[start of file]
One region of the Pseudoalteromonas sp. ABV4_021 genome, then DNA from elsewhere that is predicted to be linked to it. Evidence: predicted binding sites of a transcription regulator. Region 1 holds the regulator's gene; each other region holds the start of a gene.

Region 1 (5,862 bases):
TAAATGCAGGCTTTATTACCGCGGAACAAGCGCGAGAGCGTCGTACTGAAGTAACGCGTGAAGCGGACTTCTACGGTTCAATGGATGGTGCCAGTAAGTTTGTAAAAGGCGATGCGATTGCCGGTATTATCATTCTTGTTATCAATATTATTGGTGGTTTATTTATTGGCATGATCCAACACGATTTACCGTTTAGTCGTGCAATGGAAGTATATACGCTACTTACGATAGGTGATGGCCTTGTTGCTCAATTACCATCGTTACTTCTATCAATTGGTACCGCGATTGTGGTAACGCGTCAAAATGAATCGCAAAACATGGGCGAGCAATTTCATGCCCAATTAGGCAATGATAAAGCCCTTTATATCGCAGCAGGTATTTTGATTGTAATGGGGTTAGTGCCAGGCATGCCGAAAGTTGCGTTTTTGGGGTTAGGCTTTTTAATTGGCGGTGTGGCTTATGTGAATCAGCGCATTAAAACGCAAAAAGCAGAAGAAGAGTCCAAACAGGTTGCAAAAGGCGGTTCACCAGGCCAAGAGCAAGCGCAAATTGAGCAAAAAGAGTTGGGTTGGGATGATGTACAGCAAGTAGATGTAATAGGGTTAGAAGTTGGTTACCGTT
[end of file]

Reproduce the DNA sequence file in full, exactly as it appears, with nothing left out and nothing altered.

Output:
One region of the Pseudoalteromonas sp. ABV4_021 genome, then DNA from elsewhere that is predicted to be linked to it. Evidence: predicted binding sites of a transcription regulator. Region 1 holds the regulator's gene; each other region holds the start of a gene.

Region 1 (5,862 bases):
TAAATGCAGGCTTTATTACCGCGGAACAAGCGCGAGAGCGTCGTACTGAAGTAACGCGTGAAGCGGACTTCTACGGTTCAATGGATGGTGCCAGTAAGTTTGTAAAAGGCGATGCGATTGCCGGTATTATCATTCTTGTTATCAATATTATTGGTGGTTTATTTATTGGCATGATCCAACACGATTTACCGTTTAGTCGTGCAATGGAAGTATATACGCTACTTACGATAGGTGATGGCCTTGTTGCTCAATTACCATCGTTACTTCTATCAATTGGTACCGCGATTGTGGTAACGCGTCAAAATGAATCGCAAAACATGGGCGAGCAATTTCATGCCCAATTAGGCAATGATAAAGCCCTTTATATCGCAGCAGGTATTTTGATTGTAATGGGGTTAGTGCCAGGCATGCCGAAAGTTGCGTTTTTGGGGTTAGGCTTTTTAATTGGCGGTGTGGCTTATGTGAATCAGCGCATTAAAACGCAAAAAGCAGAAGAAGAGTCCAAACAGGTTGCAAAAGGCGGTTCACCAGGCCAAGAGCAAGCGCAAATTGAGCAAAAAGAGTTGGGTTGGGATGATGTACAGCAAGTAGATGTAATAGGGTTAGAAGTTGGTTACCGTT